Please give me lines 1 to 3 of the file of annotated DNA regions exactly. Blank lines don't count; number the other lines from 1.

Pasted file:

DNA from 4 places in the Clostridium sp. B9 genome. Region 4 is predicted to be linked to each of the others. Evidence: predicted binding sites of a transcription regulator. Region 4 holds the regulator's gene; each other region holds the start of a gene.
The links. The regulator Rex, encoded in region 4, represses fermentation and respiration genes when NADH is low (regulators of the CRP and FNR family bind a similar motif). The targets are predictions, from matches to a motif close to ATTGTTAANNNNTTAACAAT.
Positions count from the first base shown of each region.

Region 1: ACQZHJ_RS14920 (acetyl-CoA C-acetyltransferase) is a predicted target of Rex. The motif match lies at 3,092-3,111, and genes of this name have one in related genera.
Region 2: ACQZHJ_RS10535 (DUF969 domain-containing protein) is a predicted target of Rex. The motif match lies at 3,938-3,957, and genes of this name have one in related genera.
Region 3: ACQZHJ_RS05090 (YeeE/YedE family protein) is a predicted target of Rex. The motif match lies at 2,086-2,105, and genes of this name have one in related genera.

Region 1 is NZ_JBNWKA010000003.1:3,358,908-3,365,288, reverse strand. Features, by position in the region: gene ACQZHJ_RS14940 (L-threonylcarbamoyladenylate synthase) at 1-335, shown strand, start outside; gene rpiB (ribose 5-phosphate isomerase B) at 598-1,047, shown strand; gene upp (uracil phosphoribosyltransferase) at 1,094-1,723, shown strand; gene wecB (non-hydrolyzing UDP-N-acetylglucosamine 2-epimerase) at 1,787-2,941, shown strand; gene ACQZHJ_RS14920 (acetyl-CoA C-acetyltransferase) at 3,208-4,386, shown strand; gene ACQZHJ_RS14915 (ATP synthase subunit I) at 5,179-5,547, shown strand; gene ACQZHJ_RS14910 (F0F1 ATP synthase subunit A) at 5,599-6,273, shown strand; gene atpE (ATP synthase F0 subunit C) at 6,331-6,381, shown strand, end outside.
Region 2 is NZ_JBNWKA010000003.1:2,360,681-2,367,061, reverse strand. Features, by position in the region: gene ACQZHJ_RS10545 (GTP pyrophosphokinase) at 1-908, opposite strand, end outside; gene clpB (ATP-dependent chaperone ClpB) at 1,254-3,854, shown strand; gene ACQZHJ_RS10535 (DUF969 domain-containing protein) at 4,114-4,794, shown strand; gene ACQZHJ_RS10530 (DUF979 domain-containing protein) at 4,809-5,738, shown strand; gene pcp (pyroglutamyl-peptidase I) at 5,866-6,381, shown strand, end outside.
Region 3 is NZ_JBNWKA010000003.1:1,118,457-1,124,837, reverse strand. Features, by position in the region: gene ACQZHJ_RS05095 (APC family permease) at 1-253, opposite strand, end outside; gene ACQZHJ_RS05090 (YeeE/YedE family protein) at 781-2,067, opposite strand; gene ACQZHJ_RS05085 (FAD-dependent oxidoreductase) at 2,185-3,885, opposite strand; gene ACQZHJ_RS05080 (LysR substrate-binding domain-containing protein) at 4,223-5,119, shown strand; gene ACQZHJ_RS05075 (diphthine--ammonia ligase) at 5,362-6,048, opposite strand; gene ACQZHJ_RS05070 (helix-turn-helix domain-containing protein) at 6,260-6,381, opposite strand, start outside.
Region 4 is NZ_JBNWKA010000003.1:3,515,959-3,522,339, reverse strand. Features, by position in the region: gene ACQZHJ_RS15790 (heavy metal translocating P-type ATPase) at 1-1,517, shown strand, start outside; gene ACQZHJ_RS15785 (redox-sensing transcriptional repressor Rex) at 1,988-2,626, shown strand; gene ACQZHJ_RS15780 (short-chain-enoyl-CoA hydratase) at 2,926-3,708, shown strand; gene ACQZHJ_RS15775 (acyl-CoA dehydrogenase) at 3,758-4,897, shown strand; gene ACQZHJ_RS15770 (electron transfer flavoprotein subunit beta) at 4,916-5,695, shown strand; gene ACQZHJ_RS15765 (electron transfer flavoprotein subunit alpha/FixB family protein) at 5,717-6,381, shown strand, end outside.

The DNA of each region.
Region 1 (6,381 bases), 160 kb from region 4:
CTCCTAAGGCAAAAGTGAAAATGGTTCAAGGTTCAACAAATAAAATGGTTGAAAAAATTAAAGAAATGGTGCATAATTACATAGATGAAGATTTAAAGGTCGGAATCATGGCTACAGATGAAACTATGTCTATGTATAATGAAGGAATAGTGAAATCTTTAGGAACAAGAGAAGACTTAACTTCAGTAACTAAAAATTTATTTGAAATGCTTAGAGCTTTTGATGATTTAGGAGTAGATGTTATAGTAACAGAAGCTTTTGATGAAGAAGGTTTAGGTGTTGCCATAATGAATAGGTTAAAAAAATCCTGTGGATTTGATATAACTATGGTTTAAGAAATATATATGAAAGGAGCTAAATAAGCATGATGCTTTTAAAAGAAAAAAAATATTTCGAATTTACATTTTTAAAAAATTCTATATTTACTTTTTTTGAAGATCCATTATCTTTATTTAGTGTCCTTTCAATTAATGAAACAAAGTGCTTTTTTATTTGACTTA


DNA from 4 places in the Clostridium sp. B9 genome. Region 4 is predicted to be linked to each of the others. Evidence: predicted binding sites of a transcription regulator. Region 4 holds the regulator's gene; each other region holds the start of a gene.
The links. The regulator Rex, encoded in region 4, represses fermentation and respiration genes when NADH is low (regulators of the CRP and FNR family bind a similar motif). The targets are predictions, from matches to a motif close to ATTGTTAANNNNTTAACAAT.
Positions count from the first base shown of each region.